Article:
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Efficient simulation of lens distortion in OpenGL


Efficient simulation of lens distortion in OpenGL

Lu, Yang (2008) Efficient simulation of lens distortion in OpenGL. Masters thesis, Concordia University.

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In computer graphics, 3D objects are projected onto the viewing plane in either parallel or perspective mode. As far as perspective projection is concerned, traditional rendering engines are designed to carry out only linear planar projections, as in OpenGL. But what if we expect to get certain distorted views? For instance, we see distorted scenes when we look through a rain drop on the windshield. When we play video games, we also might want to have a pair of "magic" lenses that let us see a deformed virtual world. Currently the nonlinear projections and implementations still remain largely unexplored in 3D graphic environments. In the first part of this thesis, several nonlinear projection models are investigated and an algorithm is presented to apply these models to perform nonlinear perspective projections and 3D view deformations in real time. Wide-angle lenses are often used to take landscape photos and they are also useful for pictures of large groups of people, but usually they introduce "barrel" distortions into photos. Researches have been done to remove these distortions from the images. However, for some artistic reasons people may want to keep them. So can we simulate this effect in the computer graphics visual world? I developed a polynomial approximation model and applied the real-time algorithm introduced in the first part of the thesis to achieve the barrel distortion effect of a wide- angle lens. An experimental system based on the above algorithm and models has been developed to navigate 3D world with various deformed views.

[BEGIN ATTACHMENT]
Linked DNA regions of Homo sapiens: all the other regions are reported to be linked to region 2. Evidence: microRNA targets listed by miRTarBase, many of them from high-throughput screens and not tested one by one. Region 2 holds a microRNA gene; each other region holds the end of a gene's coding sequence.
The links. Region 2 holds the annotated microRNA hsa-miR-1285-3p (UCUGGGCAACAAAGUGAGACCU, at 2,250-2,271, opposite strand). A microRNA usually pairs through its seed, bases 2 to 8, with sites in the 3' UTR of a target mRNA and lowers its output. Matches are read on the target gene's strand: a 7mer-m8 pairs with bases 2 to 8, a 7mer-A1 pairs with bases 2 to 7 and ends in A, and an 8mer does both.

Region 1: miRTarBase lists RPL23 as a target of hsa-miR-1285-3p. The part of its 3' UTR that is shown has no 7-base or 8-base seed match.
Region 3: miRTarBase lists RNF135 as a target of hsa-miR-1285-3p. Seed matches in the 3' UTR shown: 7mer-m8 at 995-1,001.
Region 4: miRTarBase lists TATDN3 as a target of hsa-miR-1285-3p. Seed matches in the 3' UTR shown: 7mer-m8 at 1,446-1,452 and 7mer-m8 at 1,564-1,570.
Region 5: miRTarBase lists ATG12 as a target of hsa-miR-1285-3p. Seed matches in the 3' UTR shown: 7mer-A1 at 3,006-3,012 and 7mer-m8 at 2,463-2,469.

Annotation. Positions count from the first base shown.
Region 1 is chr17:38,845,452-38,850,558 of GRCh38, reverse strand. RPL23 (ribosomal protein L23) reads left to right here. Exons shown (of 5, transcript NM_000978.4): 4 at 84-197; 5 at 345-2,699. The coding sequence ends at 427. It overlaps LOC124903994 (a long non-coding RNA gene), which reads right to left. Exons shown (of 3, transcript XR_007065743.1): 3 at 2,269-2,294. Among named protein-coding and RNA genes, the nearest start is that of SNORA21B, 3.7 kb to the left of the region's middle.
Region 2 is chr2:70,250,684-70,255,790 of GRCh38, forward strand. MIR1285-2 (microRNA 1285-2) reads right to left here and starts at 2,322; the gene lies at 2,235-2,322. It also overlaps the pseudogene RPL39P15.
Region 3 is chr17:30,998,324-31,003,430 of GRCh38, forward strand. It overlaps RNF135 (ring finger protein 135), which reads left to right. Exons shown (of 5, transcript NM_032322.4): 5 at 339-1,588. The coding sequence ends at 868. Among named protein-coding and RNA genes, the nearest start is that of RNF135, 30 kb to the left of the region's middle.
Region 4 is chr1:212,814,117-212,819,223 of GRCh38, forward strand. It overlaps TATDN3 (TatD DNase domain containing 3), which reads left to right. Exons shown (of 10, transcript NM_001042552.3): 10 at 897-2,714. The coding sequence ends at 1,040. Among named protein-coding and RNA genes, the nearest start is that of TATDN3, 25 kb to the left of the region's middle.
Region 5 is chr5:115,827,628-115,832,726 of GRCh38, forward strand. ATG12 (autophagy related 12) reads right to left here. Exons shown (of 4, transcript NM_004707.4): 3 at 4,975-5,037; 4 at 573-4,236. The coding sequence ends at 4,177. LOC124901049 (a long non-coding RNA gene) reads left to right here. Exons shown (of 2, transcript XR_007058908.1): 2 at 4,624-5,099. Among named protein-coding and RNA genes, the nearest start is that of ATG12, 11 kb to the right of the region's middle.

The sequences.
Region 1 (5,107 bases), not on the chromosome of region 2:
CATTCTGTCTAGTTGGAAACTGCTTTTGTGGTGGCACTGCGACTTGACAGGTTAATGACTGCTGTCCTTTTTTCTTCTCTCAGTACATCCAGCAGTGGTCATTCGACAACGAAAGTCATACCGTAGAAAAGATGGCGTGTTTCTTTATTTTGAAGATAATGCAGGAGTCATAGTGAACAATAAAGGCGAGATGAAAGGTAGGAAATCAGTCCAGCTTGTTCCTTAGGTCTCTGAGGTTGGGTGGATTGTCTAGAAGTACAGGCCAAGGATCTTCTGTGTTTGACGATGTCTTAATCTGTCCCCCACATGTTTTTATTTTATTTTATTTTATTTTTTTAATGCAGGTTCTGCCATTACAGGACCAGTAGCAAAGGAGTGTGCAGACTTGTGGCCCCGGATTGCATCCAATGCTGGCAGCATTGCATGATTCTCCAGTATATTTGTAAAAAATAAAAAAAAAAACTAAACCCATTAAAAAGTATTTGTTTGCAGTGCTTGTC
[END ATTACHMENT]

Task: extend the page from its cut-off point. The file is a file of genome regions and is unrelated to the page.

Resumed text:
Divisions:Concordia University > Gina Cody School of Engineering and Computer Science > Computer Science and Software Engineering
Item Type:Thesis (Masters)
Authors:Lu, Yang
Pagination:x, 52 leaves : ill. ; 29 cm.
Institution:Concordia University
Degree Name:M. Comp. Sc.
Program:Computer Science and Software Engineering
Thesis Supervisor(s):Grogono, Peter
Identification Number:LE 3 C66C67M 2008 L829
ID Code:975722
Deposited By: Concordia University Library
Deposited On:22 Jan 2013 16:13
Last Modified:13 Jul 2020 20:08
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